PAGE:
[Published in Apex to Zenith #54 – Third Quarter 2001]
By: Roger Rowlett
It’s been an eventful quarter.
- Our Backbone Mountain convention was the biggest ever.
- Missouri has expressed interest in partnering on the Highpointers Museum.
- Paul Zumwalt received our first Highpointers Cum Laude Award
- John Mitchler and Dave Covill received the Vin Hoeman Award
- Jakk Longacre led a successful fight to prevent Taum Sauk State Park from being flooded to make way for a hydroelectric plant.
- The 2002 Convention in Oklahoma changed dates to Sept. 18-22
- We now have members in all 50 states.
- We were the cover article on U.S. Air’s inflight magazine “Attache” and got great national press in a couple other articles.
- Illinois restricted access to its summit to “legitimate” Highpointers.
- Delaware posted “private property” sign on its “true” highpoint.
And that’s just the tip of the iceberg!
It seemed that everything turned out to be eventful at the Convention.
The Convention started with near record heat which was broken by one of the infamous Appalachian summer downpours that caused flooding and cut off access to Backbone on one day. This in turn was followed by a record cold spell that brought record temps in the low 40s.
There’s kudos all around. Our hosts Gene and Lillian Elliott along with Joe and Mary Howard put on a great convention. Even though Jean Trousdale and Bill and Lee Strickland aren’t supposed to be hosting until next year in Oklahoma yet they manned the Gazebo for the entire week and were up serving breakfast to the gang. There’s a lot more but they are being thanked elsewhere in this publication.
This blowing hot and cold didn’t put a tamper on the tone for our annual Board of Directors Meeting. For the first time in history all 15 Board members attended the Convention. Talk about pressure, I really think these folks were wanting to keep close tabs on the new Chairman (that’s a joke, I think).
Or maybe it was because we really had a hot topic — Missouri has opened discussions about partnering with us on the Highpointers Museum.
Or maybe it is simply that we have a great Board of Directors.
In order to raise money for this the Club may form a separate “Foundation” in which contributions would be tax deductible for individuals as and corporations to give us grants “for highpointing good works.” That sounds like a great idea but the devil is in the details and Board spent nearly 2 1/2 hours on those details.
You’ll find a survey in this newsletter asking for your opinions about the Foundation direction and whether you’re willing to contribute. IT’S VERY IMPORTANT YOU FILL IT OUT. You can submit it anonymously. We will be making several decisions based on your response.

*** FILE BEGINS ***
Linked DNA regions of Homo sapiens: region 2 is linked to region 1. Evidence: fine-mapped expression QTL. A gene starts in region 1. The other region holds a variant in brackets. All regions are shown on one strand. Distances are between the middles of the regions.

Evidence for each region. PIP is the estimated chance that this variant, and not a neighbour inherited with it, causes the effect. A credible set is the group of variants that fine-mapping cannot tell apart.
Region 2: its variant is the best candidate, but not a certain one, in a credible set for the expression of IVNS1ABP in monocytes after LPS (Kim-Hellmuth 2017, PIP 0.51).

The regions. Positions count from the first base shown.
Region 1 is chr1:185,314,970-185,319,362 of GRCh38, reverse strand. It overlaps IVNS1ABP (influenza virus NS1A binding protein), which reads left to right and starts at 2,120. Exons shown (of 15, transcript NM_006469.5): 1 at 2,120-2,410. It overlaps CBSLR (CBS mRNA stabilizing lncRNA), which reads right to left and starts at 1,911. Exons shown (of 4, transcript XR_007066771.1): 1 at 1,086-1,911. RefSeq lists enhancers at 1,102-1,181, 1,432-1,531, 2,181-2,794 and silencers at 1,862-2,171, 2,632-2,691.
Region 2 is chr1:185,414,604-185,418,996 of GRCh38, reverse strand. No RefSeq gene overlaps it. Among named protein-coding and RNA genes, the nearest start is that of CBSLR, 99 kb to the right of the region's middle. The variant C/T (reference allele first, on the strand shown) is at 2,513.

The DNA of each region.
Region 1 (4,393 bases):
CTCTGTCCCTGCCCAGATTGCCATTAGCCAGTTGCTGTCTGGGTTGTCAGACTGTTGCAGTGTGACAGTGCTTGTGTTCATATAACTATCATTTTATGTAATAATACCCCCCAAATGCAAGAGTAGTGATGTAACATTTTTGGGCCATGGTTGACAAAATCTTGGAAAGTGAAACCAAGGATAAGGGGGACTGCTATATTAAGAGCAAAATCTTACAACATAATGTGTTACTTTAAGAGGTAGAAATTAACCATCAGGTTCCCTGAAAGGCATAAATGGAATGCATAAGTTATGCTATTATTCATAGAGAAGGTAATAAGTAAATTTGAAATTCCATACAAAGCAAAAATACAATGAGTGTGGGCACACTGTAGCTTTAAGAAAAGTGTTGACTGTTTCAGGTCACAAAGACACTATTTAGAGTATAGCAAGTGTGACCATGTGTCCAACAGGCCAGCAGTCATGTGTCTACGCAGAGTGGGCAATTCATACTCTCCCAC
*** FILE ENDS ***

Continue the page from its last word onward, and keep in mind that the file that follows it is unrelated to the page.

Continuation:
I want to especially thank Ken Hunt from Oklahoma who provided us pro bono law advice and drew up the initial documents for the Foundation so we could debate it. And there’s thanks to Dick Padrick from Washington who has been providing “behind the scenes” advise on the Foundation. And adding to the mix are Tonya Saykes from South Carolina and Alan Ritter from Missouri and Nancy Starnes of Illinois who if they hadn’t come forward to volunteer for the Foundation we probably we would have abandoned it for lack of interest. We have had so many that volunteers that I’m grateful that Nancy and Tonya have agreed to become Volunteer Coordinators to sort it all out.
Finally, thanks to Diane Winger who tried to make sense of the discussion to work up the first draft of the Survey.
Discussion about finances played an important role in the meeting. Treasurer George Vandersluis reports that since we raised the club dues to $15 we haven’t had to borrow from one fund to the next to pay our bills as we had in the past.
Even our General Membership meeting was eventful. I was sure glad that Don Holmes agreed to stay as Club emcee to tell lame jokes, not have supper while he announced the winners of all the lottery prizes. There’s something warm and fuzzy about Don doing this.
We had the highest ranking politico ever at a Convention as Maryland DNR Secretary Sarah J. Taylor-Rogers was on hand to graciously announce she summited Delaware and to announce that the State of Maryland has a verbal right of first refusal to buy the Backbone summit. Unfortunately, Ms. Taylor-Rogers resigned less than 2 weeks after the Convention in a dispute with the Maryland Governor over other matters. We are assured that the commitment to buying the Maryland summit is still firm. None-the-less the Highpointers Club was mentioned in the Baltimore Sun article announcing her departure as it cited her popularity and active involvement.
We had good and bad news with Paul Zumwalt. The good news is that we gave him the Club’s first Highpointers Cum Laude award. There’s an article about that later on. Paul announced his plans to step down from the Board when his term expires next year. He was also not accompanied by his wife Lila Zumwalt who is bed ridden in Illinois following a stroke. Paul incidentally was written up in a wonderful article in the Chicago Tribune.